Green growth and sustainable development

Green Growth Indicators


 ‌"Green and growth go very well together. Green growth means we go for growth, we recover GDP... but we preserve and we actually enhance the endowment of natural resources that we were provided with, and which today are sustaining the economic activity on our planet."

Ángel Gurría, OECD Secretary-General

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What is green growth ?

How many patents are registered in each country? By whom?
How much do researchers collaborate across countries? 
The OECD published a new set of green patent indicators in March 2015.

The OECD designed the Green Growth Indicators to help countries assess and compare their progress. The measurement framework combines the main features of green growth with the basic principles of accounting and the pressure-state-response model.

The green growth indicators have been selected based on three well-specified criteria: analytical soundness - measurability - policy relevance. 

Green Growth Indicators development requires progress on two fronts: methodological development and addressing data gaps. National statistics agencies have an important role to play here. 


25-30 indicators were identified, under four main headings: 

1. Environmental and resource productivity

2. The natural asset base

3. The environmental dimension of quality of life

4. Economic opportunities and policy responses

Indicators that describe the socio-economic context and the characteristics of growth complete the picture.

For more details, read the chapter on the measurement framework in the 2011 report Towards Green Growth: Monitoring Progress.

1. Environmental and resource productivity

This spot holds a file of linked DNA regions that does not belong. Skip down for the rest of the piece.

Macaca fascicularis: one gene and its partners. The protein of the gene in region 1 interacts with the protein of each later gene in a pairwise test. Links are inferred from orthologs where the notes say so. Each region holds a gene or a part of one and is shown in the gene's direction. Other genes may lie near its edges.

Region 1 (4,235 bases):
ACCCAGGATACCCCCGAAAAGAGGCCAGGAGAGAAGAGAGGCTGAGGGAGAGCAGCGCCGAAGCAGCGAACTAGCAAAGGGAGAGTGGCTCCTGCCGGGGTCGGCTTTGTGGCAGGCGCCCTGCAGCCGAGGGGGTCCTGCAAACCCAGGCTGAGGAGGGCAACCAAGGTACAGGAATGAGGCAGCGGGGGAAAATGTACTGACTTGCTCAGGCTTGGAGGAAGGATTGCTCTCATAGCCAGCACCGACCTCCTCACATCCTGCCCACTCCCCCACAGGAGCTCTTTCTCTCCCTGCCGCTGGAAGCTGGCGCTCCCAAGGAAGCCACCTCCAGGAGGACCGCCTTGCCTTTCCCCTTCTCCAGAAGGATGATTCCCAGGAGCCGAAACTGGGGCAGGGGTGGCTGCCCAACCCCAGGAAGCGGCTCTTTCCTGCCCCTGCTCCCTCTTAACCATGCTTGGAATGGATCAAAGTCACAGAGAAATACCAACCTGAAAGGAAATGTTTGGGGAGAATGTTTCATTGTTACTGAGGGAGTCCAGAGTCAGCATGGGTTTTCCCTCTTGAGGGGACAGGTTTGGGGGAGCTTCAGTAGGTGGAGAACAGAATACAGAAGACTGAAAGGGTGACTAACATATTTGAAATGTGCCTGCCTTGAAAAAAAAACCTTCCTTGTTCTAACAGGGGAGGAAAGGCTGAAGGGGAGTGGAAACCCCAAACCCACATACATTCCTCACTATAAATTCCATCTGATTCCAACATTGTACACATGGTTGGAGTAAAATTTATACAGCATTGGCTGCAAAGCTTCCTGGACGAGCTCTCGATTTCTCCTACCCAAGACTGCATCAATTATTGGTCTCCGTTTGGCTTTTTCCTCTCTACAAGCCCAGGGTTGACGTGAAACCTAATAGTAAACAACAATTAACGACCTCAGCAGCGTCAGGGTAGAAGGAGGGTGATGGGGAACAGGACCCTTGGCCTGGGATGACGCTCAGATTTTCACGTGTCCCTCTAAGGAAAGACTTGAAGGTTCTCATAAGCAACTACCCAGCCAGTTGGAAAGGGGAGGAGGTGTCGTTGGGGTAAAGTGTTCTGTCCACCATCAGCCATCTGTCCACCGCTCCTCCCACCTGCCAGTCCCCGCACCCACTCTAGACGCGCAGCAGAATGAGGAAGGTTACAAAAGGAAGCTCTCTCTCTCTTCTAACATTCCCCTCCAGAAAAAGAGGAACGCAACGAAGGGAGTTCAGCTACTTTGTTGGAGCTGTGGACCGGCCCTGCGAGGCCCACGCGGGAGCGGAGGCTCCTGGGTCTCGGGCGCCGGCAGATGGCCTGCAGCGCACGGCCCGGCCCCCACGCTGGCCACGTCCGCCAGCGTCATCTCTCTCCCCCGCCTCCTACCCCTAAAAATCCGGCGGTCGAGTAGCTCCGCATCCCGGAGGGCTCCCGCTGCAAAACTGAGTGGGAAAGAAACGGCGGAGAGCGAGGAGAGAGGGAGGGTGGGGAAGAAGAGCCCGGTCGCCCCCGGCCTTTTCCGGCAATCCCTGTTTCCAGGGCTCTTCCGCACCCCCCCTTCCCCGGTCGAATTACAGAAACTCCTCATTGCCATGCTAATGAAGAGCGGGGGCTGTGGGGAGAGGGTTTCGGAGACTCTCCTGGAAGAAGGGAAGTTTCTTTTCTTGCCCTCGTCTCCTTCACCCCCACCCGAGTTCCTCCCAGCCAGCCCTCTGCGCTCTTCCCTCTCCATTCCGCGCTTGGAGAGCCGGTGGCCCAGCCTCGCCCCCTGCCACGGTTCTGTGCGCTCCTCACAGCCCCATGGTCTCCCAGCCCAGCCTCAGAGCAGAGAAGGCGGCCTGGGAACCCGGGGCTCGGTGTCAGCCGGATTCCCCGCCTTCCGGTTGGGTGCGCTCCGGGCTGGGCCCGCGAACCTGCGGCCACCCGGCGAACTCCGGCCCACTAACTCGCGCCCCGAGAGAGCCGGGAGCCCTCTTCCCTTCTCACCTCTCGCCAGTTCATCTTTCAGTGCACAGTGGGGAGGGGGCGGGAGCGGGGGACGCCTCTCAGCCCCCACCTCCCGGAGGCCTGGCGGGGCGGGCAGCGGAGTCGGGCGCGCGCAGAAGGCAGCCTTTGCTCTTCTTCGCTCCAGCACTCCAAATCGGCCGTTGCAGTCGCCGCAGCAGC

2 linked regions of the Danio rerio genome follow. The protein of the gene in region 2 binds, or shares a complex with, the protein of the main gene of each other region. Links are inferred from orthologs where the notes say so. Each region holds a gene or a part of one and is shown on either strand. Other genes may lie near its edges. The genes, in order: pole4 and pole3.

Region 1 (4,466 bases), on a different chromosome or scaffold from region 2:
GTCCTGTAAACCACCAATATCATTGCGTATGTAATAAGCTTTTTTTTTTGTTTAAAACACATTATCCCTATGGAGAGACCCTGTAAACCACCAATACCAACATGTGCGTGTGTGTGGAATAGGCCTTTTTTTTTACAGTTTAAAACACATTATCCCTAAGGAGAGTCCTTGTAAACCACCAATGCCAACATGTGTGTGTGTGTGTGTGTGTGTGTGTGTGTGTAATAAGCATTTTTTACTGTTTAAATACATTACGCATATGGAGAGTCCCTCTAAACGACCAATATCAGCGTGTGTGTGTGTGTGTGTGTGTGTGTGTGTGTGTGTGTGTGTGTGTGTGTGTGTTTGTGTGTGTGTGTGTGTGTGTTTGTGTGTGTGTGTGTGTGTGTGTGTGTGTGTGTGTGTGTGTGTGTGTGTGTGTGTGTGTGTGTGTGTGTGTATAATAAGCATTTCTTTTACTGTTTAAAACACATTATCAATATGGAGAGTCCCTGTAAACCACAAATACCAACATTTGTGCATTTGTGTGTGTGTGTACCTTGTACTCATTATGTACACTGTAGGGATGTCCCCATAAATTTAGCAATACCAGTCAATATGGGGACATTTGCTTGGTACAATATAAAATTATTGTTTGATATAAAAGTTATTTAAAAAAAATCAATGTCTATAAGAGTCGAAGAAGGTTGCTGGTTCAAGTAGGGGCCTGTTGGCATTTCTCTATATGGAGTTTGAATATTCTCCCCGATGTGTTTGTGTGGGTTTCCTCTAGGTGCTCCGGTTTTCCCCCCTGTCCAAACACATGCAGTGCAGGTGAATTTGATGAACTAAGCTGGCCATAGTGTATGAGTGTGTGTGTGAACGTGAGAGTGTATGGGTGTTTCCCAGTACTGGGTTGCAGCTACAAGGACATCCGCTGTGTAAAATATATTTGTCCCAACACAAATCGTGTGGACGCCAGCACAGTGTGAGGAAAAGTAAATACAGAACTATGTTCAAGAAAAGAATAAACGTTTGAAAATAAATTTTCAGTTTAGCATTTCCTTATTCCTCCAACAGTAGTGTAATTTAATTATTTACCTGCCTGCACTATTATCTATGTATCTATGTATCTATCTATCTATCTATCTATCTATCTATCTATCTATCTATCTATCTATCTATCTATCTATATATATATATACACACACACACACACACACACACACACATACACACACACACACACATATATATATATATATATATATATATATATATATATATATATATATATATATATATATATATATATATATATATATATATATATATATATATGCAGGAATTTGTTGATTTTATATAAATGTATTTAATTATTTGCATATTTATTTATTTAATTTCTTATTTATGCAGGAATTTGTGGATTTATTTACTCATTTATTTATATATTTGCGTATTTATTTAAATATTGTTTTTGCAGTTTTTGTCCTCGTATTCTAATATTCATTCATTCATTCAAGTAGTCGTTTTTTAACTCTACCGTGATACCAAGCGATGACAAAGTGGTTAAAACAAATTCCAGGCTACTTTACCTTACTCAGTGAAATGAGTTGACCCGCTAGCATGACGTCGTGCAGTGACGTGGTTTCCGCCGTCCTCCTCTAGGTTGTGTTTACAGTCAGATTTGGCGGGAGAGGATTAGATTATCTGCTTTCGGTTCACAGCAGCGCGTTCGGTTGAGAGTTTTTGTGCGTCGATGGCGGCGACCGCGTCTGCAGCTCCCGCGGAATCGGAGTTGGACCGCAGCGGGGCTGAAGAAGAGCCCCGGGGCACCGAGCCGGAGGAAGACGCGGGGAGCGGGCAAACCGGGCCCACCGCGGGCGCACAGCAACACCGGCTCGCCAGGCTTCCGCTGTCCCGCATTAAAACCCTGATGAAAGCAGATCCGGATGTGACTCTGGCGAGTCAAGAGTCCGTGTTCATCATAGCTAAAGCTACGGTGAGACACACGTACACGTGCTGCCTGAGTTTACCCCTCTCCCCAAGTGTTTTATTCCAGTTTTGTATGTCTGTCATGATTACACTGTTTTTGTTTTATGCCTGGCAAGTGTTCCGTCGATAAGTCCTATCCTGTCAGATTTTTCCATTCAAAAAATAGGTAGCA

How productive is the economy in using natural capital?

These indicators monitor the efficient use of natural capital in the economy. They capture aspects of production which are rarely quantified in economic models and accounting frameworks. Currently, the database includes:

  • CO2 productivity. GDP growth or real income are related to production- and demand-based CO2 emissions.
  • Energy productivity. How much energy is necessary to generate one unit of GDP ? What is the share of renewables in energy supply?
  • Material productivity. How much materials are consumed to produce one unit of GDP?

Direct access to the OECD.Stat database

Work in progress: Nutrient flows and balances; Water productivity by sector; Multifactor productivity reflecting environmental services. 

2. Natural asset base

Are we preserving the natural asset base of our economy?

Natural resources are a major foundation of economic activity and human welfare. They provide materials and ecosystem services that are necessary to develop human, social and produced capital. A declining natural asset base is a risk to economic growth and to the well-being of current and future generations.

Currently, the database includes:

  • Freshwater.  Is water used efficiently? How do countries use water relative to their population or resources? 
  • Land. What shares of the total land area are dedicated to agriculture, pastures and meadows, forest? 
  • Wildlife. How many animal and plant species are threatened?

Direct access to the OECD.Stat database

Work in progress: Energy and mineral resources; Changes in land cover and use; Natural resources index. 




3. Environmental quality of life

How does environmental quality interact with people's health and lives?

Production and income growth may not always be accompanied by a rise in well-being. A degraded environment can incur health costs, lower labour productivity, reduce agricultural output, impair ecosystem functions and generally lower the quality of life. 

Currently, the database includes:

Access to sewage treatment. What share of the population is connected to sewerage with primary, secondary, tertiary treatment?

Direct access to the OECD.Stat database

Work in progress: Population exposure to air pollution; Access to environmental amenities. 




4. Economic opportunities and policy responses

Are policies effective in delivering green growth?

Environmental protection can be harnessed as a source of growth, competitiveness, trade and jobs. Are countries putting in place the right policies and measures to catalyse the investments needed for a greener growth?

  • R&D. What share of the government’s budget, or of the GDP, goes to research and development? And what share is directed at energy or the environment?
  • Development assistance. What share of official developement assistance is in favour of green growth?
  • Patents. How many patents are applied for in each environmental sector? How many inventions are protected in foreign countries? How much do researchers collaborate internationally?